Body House

by Monolab
Body House Monolab

The site of this private house is part of a residential redevelopment in Katendrecht, a harbor pier south of Hotel New York. Until the 1970’s Katendrecht was still completely surrounded by harbors and ships. It was Rotterdam’s China Town and red light district. Currently it is incorporated in the ‘Kop van Zuid’ redevelopment as southern part of the city center.
Void:
The house occupies a free plot in one of three rows of seven houses. We occupied a void that existed between the two neighboring houses.
Heart:
The program was very simple; there was no exhaustive list with spaces and square meters. The clients wished a living area with cooking & dining space at the heart of the house. Sleeping and bathing could function in a more peripheral way. In order to keep the living as empty as possible, we planted all program — except the cooking & dining space — in a plinth. The heart could then hover freely in the void over the plinth.
Isolation:
In the beginning the position of the heart in the exterior envelope was one of isolation. The question was how to connect it to the four exterior sides of the envelope. As we developed a wire frame to carry the heart, the issue became the structural and spatial behavior of this frame. Connections to the outside could be made in different ways.
Body:
The wire frame grew during the design process and connected to the plinth and the roof. Since the wire frame contained program it is covered by a skin. It became something like a mass, a body, a caged predator. We shaped it to upgrade the qualities of the void around. It has been cut like a rough diamond to avoid curved expensive surfaces and because blobs are non-critical. The result is a faceted body of which parts are covered with different types of skin: metal grill, glass, particle sheet with epoxy coating and synthetic fabric. The body contains the kitchen/dining space; however it also absorbs functions that in a loose lay-out would disrupt the open character of the living space, like trajectories for cables, pipes and ducts, heating and ventilation systems, the toilets and the bathroom. It takes care of infrastructure and moving patterns by four stairs, partly visible, partly secret and is the connector of plinth, roof and living. The body has made contact with the outside world by four wooden devices: a pivoting facade slab which serves as the entry with the letters ‘use’ of ‘body house’, a flipping door towards the patio, a tilting plank towards the terrace on top of the patio and a shifting plateau to the roof.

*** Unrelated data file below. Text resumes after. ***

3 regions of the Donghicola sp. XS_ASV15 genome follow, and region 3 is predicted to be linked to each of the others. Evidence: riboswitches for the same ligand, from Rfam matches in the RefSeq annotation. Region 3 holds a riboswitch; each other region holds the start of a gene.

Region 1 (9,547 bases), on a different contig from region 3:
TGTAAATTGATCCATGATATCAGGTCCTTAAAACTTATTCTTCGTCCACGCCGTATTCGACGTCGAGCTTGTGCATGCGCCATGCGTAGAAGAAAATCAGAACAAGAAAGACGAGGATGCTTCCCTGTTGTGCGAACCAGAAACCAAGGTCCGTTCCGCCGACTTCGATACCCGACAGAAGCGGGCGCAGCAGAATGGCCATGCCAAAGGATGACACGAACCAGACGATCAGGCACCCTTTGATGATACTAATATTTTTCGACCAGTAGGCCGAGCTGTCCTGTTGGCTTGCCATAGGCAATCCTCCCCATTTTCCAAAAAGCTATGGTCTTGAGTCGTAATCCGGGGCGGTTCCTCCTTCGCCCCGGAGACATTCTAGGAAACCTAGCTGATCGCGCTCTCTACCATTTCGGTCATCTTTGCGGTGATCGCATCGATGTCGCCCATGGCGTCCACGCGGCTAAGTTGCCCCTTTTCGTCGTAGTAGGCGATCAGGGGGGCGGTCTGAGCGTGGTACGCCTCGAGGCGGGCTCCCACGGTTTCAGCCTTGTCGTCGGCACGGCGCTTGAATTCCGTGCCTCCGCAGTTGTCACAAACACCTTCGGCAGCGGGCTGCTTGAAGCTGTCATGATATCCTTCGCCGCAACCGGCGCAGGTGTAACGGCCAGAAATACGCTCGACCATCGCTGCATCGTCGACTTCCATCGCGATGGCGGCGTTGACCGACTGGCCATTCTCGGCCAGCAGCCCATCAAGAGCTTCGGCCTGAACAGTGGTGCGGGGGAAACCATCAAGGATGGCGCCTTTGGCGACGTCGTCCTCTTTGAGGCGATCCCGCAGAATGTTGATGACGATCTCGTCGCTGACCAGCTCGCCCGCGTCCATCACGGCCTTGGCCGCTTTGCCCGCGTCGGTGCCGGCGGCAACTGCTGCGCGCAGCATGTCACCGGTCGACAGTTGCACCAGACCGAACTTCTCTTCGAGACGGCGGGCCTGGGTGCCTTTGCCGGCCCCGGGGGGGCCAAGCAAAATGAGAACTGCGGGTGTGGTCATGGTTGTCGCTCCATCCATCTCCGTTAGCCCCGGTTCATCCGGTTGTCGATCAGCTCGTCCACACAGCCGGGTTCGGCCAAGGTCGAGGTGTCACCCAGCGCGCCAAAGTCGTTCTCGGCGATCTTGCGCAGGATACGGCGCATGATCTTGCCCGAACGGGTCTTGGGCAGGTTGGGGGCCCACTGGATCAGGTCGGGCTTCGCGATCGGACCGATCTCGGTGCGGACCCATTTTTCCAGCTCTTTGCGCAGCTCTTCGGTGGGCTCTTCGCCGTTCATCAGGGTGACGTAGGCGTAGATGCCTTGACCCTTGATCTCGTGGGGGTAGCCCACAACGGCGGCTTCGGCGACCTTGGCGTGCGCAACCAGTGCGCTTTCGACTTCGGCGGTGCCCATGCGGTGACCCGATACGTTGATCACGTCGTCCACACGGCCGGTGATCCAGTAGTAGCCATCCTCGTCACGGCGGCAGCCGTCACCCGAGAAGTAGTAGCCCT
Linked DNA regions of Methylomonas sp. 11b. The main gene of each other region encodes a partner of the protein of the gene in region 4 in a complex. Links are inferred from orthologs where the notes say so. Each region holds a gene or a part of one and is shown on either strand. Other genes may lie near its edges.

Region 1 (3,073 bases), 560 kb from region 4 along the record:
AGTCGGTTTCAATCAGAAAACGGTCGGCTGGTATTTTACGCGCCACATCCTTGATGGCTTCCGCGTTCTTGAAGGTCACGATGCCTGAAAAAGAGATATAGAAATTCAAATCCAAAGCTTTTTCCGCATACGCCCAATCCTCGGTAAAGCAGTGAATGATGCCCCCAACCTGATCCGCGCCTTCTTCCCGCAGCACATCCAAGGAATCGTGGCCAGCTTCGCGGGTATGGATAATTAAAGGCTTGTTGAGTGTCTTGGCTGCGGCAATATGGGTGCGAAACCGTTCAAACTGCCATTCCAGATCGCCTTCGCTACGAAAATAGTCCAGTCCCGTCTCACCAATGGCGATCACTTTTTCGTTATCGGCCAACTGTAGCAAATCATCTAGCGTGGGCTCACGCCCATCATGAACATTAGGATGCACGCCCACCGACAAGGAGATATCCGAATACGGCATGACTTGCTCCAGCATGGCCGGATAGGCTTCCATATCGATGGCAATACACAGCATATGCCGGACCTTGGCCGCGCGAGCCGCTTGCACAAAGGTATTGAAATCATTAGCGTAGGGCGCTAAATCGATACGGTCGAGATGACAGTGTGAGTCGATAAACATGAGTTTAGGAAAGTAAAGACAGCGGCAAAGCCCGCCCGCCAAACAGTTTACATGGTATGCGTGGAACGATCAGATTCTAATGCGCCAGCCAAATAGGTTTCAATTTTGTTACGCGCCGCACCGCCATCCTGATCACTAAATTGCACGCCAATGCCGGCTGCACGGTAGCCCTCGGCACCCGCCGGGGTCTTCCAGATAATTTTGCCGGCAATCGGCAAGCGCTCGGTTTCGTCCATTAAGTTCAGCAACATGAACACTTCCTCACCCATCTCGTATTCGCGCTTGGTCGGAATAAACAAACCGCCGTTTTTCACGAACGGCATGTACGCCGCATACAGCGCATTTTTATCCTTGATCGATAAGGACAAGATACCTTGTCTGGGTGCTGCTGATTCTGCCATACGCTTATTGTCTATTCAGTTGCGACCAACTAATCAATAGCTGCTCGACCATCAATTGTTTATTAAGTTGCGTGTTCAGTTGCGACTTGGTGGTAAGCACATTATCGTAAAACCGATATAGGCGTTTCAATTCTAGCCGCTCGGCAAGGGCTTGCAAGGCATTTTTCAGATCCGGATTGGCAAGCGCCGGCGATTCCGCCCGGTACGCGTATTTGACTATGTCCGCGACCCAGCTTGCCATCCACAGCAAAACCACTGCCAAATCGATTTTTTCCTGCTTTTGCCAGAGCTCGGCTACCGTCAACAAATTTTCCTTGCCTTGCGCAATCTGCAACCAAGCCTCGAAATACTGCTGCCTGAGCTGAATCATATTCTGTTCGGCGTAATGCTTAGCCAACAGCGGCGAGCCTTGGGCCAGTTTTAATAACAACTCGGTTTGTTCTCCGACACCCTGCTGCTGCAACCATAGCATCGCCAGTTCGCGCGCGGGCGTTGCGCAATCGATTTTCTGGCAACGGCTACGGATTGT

Eye:
The body attaches itself in the big facade opening at the front and deforms itself towards the panoramic view of the river. The front facade is facetted like an insect’s eye and is pulled in and pushed out by the body. Three facets were glazed, the one below directed onto the context (the park), the one in the center focusing westward onto the river and the upper one spreading out to frame the ever changing Rotterdam skyline with its concentrations of Dutch ‘high rises’.
Lung:
The intestines of the body are important. Apart from its Ethernet connection with brain center, the ventilation unit acts as a lung, breathing inside. A tentacle connected itself to the entry facade to inhale fresh air via the second letter ‘O’ of Body House letters on the front facade.

Urban Stack:
The Body House is an urban stack of three small projects. Below and on top are two extremely opposite housing concepts. Below is the fixed, interiorized, dark, heavy, robust, concrete plinth. On top is the roof terrace as ‘campsite’ with a free, open, light, flexible, flimsy, nylon tent. In-between is the big living space with the body, a volume inside a second envelope, a concept that normally is to be found in big buildings.
Costs:
The Body House was built on a very low budget. This was feasible because of accurate 3D-design, precise preparation and use of prefabricated elements. The exterior and body were built in five months. Unfortunately the city administration of Rotterdam, that managed the building process of the private houses at Parkkwartier Katendrecht, caused a delay of approximately 1.5 year. Due to inflation on the price of materials this delay increased the building costs. As a result, the owners of the house are managed the interior, supervised by Monolab.

Photos courtesy of Monolab

Source: ANP

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